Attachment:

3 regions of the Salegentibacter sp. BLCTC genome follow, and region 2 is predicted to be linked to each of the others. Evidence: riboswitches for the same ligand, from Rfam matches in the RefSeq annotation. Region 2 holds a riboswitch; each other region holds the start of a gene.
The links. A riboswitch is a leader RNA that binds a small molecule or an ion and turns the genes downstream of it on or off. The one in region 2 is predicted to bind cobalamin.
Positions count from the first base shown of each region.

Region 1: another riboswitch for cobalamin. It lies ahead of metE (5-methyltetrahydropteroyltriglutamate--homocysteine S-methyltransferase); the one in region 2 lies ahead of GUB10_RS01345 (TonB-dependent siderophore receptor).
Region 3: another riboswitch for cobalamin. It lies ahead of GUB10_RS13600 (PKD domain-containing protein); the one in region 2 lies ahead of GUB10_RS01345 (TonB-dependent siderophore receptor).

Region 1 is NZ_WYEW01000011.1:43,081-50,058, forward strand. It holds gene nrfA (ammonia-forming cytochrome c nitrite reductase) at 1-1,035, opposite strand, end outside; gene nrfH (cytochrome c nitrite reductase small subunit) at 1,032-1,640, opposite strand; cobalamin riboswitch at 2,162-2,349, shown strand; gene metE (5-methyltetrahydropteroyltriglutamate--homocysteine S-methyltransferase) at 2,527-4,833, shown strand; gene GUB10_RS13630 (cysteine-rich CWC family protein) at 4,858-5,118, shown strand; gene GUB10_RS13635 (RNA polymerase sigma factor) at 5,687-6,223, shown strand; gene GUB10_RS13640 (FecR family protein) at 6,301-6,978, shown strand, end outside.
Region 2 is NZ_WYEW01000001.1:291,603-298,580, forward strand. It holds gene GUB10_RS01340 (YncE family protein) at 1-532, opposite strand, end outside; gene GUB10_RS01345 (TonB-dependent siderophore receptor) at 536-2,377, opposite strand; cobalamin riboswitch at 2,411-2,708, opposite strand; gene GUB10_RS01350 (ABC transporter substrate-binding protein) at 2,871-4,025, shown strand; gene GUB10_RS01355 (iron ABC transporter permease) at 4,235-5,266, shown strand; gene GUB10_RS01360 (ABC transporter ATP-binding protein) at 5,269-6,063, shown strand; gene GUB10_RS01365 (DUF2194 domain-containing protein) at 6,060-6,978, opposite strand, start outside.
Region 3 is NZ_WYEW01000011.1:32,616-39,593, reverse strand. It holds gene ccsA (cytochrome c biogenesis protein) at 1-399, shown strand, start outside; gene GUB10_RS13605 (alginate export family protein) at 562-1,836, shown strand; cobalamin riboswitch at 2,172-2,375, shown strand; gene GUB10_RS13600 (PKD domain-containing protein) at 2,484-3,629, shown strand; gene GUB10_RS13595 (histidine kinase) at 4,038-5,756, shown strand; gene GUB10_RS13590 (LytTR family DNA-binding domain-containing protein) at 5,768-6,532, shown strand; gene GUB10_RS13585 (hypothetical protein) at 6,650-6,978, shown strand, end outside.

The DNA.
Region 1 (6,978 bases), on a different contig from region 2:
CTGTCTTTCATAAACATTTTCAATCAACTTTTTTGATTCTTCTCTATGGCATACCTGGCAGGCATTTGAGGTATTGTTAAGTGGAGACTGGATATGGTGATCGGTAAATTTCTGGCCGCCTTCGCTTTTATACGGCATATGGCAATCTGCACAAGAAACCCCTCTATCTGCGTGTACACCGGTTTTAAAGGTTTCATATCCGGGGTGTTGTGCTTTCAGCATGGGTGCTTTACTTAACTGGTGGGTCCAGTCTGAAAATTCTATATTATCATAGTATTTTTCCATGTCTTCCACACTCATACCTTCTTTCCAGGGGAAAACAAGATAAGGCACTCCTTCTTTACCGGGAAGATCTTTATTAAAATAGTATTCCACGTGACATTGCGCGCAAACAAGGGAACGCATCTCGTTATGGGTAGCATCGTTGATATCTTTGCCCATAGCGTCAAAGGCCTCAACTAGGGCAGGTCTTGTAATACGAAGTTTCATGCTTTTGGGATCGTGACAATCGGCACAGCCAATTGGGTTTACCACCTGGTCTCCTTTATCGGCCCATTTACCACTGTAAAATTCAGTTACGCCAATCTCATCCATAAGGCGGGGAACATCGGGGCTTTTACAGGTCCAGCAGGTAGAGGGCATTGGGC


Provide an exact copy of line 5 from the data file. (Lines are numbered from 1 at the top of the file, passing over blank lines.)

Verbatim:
Region 3: another riboswitch for cobalamin. It lies ahead of GUB10_RS13600 (PKD domain-containing protein); the one in region 2 lies ahead of GUB10_RS01345 (TonB-dependent siderophore receptor).